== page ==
Yes, you have successfully passed the U.S. citizenship tests, and after the USCIS Interview, a U.S. Citizenship and Immigration Services (USCIS) officer informed you that you were already approved for citizenship. Congratulations indeed! But wait, this information doesn’t mean that you are an American citizen already…since you still have to take the Naturalization Oath Ceremony! This is an Oath of Allegiance to the United States at your swearing-in ceremony that could be scheduled generally for a few weeks, or even months. There are lucky applicants that will be able to take this Oath on the same that they successfully pass their interview. But if you’re not one of them, while waiting to take it, you need to make sure not to do anything wrong that will only cause USCIS to change its mind about your eligibility for becoming a U.S. citizen.

If you have plans to move outside the U.S. after you get citizenship, avoid doing it until after the Naturalization Oath Ceremony. Take note that one of the rules for American citizenship is that you have lived continuously in America after getting your green card for at least five (5) years (or three years, if married to a an American citizen) before filing your naturalization application and up to the time you take the Oath.

Avoid losing continuous residence because once the USCIS learns that you’re not managing a permanent dwelling place in the U.S. even if you inform them that you intend to come back soon, this may cause a red flag. However, there are some job-related reasons that applicants living outside the United States will be considered reasonable. But it would be wise not to abandon the residence in the U.S. and stay longer abroad after your Citizenship Interview and prior the Naturalization Oath Ceremony.

It’s very important that you need to continue to be a person of good moral character not only up to the time that you take the Oath of Allegiance. Indeed, there are low-level offenses like traffic tickets, that won’t hurt you, but once you get arrested for anything, you should be concerned that USCIS will change its mind about your good moral character. I was able to do it on my own from the very start of my application until the very end through research and tried to avoid anything even a low offense like traffic ticket. If ever you have any problems with regards to the law before your Naturalization Oath Ceremony, I highly suggest that you talk to an immigration lawyer immediately after any arrest or other related issue.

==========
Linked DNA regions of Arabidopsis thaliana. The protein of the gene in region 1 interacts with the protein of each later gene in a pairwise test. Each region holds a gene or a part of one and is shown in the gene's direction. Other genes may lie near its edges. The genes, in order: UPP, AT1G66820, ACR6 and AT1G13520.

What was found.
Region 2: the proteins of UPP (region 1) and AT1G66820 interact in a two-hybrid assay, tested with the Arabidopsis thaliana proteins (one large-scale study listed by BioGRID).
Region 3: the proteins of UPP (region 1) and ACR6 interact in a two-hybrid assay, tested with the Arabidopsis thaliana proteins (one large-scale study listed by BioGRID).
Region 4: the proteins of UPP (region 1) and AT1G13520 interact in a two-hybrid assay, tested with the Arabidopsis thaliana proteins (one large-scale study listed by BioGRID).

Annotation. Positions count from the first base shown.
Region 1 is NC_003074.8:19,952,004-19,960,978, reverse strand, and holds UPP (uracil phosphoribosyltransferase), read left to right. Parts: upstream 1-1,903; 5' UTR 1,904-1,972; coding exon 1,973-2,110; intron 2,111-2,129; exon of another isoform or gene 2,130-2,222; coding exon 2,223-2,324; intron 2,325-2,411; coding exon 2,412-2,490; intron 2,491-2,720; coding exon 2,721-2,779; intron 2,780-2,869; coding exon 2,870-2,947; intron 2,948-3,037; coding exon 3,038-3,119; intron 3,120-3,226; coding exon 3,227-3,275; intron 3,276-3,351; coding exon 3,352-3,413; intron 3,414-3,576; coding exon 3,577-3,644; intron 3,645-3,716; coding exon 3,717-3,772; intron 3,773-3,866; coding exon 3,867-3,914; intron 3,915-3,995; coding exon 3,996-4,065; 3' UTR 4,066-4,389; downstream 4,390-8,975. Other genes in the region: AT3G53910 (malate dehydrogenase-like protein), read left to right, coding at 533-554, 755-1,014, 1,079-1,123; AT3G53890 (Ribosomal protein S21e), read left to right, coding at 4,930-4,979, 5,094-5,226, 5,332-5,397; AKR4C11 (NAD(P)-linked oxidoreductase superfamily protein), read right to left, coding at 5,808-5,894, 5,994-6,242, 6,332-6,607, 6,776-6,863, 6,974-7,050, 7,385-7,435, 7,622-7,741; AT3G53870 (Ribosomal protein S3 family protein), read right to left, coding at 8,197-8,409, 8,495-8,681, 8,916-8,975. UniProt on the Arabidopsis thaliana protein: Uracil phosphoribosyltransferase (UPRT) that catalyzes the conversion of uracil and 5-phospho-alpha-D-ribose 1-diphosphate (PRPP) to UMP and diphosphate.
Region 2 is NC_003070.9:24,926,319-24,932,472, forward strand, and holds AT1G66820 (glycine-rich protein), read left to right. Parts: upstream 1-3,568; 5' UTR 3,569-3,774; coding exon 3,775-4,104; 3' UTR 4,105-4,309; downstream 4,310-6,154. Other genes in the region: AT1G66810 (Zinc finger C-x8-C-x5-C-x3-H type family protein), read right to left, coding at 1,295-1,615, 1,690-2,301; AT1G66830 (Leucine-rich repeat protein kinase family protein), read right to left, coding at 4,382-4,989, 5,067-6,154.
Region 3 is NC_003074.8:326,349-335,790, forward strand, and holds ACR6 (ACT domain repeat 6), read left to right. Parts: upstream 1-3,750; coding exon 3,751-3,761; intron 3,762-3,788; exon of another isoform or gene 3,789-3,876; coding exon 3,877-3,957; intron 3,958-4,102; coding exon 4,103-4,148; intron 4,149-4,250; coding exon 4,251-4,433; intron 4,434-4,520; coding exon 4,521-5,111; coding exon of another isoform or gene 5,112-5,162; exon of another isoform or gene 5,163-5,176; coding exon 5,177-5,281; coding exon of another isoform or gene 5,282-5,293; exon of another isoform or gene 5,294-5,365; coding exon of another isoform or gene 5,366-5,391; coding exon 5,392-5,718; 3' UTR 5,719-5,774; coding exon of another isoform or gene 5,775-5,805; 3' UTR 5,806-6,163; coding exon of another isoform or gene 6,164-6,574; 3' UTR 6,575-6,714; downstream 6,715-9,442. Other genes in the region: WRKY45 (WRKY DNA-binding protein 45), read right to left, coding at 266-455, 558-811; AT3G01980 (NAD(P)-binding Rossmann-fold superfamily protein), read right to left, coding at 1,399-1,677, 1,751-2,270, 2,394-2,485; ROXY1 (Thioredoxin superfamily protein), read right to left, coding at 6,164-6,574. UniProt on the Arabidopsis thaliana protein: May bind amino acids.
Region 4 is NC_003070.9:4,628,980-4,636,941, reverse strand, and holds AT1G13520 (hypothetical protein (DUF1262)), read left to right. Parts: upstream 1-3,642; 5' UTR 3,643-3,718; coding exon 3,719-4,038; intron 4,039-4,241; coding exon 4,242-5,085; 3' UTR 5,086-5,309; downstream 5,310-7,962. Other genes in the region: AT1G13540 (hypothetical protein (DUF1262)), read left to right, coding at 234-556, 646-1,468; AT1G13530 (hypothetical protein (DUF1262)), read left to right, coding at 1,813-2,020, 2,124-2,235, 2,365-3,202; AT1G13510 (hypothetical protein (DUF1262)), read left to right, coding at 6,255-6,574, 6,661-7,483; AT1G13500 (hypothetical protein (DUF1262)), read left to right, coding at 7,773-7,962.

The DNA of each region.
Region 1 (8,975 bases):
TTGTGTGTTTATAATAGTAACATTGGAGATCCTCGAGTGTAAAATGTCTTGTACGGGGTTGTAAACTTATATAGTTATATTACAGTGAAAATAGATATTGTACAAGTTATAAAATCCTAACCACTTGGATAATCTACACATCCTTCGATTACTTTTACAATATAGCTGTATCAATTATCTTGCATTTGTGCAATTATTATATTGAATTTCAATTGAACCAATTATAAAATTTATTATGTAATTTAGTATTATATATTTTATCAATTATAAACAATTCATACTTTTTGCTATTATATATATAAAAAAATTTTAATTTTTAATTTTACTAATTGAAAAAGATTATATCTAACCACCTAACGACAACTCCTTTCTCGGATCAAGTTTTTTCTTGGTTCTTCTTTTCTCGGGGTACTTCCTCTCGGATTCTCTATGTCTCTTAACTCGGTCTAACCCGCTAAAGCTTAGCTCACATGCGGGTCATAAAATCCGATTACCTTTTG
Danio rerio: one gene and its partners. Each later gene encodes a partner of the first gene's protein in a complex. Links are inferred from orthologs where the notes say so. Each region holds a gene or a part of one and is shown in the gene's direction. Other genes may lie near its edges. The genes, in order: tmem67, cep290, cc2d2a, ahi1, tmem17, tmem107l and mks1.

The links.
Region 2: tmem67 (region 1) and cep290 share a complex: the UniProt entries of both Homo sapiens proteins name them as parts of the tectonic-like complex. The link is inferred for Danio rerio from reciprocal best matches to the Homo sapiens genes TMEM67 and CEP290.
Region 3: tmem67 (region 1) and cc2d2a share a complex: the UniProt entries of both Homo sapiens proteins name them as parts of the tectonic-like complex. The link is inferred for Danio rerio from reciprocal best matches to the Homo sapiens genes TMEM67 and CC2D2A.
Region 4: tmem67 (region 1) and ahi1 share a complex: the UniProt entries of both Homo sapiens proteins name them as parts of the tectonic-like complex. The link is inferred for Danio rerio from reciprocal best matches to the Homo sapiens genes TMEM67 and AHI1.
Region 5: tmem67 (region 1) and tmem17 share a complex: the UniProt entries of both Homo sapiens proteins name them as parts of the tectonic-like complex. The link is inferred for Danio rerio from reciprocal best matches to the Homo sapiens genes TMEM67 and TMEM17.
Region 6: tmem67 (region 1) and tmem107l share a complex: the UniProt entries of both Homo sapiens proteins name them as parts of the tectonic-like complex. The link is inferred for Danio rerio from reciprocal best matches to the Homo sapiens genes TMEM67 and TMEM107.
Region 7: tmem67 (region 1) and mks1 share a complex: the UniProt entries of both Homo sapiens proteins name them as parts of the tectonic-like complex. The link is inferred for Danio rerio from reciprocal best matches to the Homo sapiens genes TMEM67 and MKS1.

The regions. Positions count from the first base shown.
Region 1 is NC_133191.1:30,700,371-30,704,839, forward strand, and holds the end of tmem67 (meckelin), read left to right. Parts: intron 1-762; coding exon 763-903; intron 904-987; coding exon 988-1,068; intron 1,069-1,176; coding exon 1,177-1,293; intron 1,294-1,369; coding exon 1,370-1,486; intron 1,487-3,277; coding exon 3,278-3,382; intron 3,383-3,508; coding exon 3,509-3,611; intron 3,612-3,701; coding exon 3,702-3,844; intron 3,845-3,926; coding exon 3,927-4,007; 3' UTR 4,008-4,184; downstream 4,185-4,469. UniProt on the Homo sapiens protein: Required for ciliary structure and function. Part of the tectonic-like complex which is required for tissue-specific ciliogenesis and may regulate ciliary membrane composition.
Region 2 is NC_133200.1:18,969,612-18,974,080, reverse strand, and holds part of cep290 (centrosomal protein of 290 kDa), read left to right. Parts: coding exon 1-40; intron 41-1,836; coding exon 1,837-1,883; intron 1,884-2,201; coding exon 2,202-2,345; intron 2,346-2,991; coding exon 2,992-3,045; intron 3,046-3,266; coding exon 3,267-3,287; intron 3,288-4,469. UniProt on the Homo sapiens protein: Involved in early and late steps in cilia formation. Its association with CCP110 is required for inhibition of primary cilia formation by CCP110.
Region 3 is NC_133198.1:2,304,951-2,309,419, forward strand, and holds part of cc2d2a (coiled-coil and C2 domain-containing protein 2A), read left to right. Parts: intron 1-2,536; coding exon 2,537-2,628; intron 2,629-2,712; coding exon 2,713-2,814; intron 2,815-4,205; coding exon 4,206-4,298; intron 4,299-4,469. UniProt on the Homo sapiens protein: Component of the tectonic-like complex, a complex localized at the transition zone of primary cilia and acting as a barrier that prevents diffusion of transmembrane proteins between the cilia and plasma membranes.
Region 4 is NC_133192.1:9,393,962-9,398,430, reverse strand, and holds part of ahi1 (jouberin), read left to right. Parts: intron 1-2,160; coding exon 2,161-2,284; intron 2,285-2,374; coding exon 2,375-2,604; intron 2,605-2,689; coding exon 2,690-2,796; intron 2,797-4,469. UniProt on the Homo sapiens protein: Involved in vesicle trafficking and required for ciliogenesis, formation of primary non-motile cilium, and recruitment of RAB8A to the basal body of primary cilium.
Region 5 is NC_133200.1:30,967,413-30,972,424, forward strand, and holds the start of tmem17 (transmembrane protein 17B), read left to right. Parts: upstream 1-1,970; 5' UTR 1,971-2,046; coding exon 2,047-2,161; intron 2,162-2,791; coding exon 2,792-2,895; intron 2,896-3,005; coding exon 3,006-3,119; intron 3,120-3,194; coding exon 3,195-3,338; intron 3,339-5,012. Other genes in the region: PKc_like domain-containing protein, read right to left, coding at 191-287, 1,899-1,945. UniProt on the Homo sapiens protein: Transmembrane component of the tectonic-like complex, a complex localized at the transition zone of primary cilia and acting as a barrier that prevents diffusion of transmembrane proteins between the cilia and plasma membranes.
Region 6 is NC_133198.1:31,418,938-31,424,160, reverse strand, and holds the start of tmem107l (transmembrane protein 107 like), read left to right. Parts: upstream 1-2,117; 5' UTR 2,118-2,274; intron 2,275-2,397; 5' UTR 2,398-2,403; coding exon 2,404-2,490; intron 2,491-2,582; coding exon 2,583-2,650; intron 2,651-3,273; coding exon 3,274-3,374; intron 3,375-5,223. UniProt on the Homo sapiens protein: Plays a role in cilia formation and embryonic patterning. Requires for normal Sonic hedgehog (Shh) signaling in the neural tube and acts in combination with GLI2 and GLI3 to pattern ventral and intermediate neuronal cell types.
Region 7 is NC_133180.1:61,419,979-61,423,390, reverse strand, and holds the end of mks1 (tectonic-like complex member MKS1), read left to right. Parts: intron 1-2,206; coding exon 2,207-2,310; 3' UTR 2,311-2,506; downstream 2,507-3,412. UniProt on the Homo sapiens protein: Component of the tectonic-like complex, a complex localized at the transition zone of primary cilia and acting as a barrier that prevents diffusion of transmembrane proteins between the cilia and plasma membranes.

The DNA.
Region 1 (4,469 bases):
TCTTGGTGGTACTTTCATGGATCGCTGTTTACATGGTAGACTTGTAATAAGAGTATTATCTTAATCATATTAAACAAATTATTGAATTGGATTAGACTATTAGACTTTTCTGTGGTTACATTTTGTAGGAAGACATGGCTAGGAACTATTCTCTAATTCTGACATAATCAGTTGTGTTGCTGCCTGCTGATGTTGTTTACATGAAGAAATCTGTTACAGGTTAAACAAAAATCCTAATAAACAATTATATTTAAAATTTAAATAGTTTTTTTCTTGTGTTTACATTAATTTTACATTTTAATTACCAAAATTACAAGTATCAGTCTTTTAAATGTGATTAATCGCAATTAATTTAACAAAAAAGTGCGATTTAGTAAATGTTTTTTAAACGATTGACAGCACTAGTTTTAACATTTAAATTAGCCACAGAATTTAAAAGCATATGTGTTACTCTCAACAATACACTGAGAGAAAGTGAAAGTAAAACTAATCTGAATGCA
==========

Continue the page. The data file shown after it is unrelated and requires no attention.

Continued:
If ever you have committed any crime and you haven’t caught yet, take note that USCIS wants you to disclose or confess it to them. If you keep it as a secret and if you will be arrested for it sooner or later, especially after you have been sworn in as an American citizen, the USCIS could take away your U.S. citizenship for hiding the truth.

You have to remember that before swearing you in as a U.S. citizen, the USCIS will ask you specifically to confess if since your citizenship interview, whether you received income from illegal gambling, have practiced polygamy, been a prostitute, procured anyone for prostitution, encouraged or helped anyone to enter the United States illegally, illicitly trafficked in drugs or marijuana, given any false testimony to obtain immigration benefits, or become a habitual drunkard, have joined, become associated, or connected with any organization including the Communist Party, a totalitarian organization, or terrorist group. Take note that any YES answer to any of these questions will likely destroy your good moral character but an untruthful answer of NO may also cause your citizenship to be revoked or taken back later. Please avoid these commons mistakes and I wish you good luck in becoming an American citizen!

        

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USCitizenshipHelpGuide.Com is not an immigration law firm and the help and guide articles and videos posted on this website are not substitutes for the advice and guidance of an immigration attorney. Any information that you will receive on this website is not, nor intended to be, any legal advice. Everyone’s case is different and if you think that your situation is difficult then I highly suggest that you consult an immigration lawyer. The information on this website is not an alternative for personal legal advice.